Writers composing multi-sentence texts have immediate access to a visual representation of what they have written. Little is known about the detail of writers’ eye movements within this text during production. We describe two experiments in which competent adult writ- ers’ eye movements were tracked while performing short expository writing tasks. These are contrasted with condi- tions in which participants read and evaluated researcher- provided texts. Writers spent a mean of around 13 % of their time looking back into their text. Initiation of these look-back sequences was strongly predicted by linguisti- cally important boundaries in their ongoing production (e.g., writers were much more likely to look back imme- diately prior to starting a new sentence). 36 % of look-back sequences were associated with sustained reading and the remainder with less patterned forward and backward sac- cades between words (‘‘hopping’’). Fixation and gaze durations and the presence of word-length effects sug- gested lexical processing of fixated words in both reading and hopping sequences. Word frequency effects were not present when writers read their own text. Findings demonstrate the technical possibility and potential value of examining writers’ fixations within their just-written text.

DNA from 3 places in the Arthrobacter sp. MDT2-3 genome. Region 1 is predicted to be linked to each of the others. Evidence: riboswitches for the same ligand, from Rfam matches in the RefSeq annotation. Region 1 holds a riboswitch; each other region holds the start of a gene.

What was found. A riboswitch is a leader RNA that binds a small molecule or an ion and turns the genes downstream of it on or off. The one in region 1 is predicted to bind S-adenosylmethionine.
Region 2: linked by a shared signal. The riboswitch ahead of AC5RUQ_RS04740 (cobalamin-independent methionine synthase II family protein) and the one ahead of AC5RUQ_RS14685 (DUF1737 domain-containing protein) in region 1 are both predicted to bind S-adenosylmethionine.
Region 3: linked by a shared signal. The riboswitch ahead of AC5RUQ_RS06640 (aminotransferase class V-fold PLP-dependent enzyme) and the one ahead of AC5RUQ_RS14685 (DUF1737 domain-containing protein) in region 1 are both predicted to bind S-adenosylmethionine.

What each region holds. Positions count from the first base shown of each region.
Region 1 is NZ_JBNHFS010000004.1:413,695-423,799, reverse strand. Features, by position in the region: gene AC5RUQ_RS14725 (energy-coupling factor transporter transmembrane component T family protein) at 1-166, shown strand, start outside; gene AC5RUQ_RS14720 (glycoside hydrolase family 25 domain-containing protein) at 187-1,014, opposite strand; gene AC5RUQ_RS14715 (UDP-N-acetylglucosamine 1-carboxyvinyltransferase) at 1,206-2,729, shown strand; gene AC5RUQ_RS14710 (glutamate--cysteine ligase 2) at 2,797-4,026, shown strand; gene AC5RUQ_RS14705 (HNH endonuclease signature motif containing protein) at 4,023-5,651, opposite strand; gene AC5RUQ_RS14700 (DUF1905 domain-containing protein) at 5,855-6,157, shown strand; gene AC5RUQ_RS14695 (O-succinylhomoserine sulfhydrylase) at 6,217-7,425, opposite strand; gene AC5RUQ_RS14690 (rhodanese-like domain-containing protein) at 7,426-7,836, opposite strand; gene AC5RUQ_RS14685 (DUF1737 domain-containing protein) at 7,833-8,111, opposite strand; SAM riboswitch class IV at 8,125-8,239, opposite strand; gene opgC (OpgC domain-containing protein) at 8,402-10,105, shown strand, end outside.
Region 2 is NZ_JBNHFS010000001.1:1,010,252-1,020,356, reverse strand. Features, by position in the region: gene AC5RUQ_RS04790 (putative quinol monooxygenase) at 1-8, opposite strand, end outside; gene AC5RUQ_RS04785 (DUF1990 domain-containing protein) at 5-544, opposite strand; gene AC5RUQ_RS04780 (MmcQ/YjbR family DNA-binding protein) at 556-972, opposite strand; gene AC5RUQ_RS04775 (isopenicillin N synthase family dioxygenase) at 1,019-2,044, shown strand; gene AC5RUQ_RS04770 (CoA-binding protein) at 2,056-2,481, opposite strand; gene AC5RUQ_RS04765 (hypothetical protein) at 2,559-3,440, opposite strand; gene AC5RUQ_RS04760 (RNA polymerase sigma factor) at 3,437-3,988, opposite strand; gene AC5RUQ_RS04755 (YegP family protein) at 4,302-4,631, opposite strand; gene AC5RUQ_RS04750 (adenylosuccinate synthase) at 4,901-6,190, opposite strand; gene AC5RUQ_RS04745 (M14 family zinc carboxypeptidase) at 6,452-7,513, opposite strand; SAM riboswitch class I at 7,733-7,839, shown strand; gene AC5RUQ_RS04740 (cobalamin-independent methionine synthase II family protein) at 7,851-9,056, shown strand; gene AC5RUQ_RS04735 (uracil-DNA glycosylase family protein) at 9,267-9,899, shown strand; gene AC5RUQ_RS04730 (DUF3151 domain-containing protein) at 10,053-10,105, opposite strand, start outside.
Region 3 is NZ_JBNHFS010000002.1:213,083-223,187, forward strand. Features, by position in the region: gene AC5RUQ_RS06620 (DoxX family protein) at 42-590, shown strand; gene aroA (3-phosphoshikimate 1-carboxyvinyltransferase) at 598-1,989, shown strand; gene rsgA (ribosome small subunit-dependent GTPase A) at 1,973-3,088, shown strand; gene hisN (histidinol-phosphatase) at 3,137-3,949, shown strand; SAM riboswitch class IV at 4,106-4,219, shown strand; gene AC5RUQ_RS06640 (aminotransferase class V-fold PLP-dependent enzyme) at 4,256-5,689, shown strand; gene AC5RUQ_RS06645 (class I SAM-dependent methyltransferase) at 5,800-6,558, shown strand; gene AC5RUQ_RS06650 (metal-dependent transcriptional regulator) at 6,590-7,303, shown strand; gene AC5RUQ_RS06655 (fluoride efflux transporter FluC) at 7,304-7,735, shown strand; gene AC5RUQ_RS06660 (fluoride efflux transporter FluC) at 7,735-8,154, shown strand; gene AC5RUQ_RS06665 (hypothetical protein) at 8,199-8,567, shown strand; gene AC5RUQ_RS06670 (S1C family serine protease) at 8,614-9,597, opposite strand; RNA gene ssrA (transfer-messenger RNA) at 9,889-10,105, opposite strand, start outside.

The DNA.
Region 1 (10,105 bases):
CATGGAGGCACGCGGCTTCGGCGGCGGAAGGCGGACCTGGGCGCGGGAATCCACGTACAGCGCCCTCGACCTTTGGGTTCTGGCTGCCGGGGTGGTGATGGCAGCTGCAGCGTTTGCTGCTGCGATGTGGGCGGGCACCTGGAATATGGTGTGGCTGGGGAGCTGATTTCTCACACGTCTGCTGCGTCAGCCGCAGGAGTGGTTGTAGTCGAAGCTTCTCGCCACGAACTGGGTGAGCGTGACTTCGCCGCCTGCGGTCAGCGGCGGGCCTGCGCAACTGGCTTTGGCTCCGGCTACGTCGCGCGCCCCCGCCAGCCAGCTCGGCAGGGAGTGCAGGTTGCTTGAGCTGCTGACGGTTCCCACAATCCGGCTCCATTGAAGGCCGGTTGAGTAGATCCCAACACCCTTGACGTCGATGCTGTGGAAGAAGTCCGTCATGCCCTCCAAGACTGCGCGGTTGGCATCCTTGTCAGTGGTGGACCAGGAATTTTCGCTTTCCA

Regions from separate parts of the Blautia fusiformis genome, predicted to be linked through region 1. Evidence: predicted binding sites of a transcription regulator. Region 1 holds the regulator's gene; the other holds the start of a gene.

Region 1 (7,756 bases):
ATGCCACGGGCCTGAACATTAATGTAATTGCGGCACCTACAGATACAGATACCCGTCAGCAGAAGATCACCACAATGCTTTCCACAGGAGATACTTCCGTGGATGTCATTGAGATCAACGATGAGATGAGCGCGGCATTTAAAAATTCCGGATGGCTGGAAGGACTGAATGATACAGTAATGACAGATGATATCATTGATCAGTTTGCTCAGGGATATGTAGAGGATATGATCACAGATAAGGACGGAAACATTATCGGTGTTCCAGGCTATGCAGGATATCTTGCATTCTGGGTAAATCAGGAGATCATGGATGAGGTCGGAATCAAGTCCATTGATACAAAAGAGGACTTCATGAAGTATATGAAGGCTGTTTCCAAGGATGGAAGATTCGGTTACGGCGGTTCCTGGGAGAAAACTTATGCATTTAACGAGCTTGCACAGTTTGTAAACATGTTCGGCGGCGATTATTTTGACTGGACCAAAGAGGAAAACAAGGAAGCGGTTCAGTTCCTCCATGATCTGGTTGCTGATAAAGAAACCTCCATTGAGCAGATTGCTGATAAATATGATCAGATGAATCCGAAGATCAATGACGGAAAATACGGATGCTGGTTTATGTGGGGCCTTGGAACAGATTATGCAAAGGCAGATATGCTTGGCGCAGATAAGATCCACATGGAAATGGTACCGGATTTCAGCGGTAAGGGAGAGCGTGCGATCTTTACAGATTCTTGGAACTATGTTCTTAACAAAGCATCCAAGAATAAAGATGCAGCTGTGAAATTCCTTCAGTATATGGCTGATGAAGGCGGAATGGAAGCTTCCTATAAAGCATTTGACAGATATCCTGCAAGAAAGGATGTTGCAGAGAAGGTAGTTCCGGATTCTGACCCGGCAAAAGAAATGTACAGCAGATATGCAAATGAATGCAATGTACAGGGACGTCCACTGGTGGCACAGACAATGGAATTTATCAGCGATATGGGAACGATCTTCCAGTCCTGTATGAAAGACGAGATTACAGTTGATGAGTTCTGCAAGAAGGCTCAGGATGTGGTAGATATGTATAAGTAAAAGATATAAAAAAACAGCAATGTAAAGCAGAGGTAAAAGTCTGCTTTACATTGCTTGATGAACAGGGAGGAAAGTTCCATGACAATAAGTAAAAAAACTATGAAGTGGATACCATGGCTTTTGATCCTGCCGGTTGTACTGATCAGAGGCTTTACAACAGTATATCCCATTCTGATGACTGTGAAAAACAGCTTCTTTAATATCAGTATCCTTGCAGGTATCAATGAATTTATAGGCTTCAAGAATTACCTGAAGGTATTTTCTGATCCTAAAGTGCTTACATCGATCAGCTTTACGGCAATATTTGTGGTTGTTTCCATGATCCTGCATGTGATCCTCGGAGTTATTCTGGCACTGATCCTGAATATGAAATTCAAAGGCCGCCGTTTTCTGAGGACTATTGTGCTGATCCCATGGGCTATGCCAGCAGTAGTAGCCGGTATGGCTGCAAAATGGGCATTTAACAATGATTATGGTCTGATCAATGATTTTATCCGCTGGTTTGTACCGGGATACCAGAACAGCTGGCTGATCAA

We suggest that these fixations do not serve solely, or even primarily, in monitoring for error, but play an important role in planning ongoing production.
- Tillämpad psykologi (50102)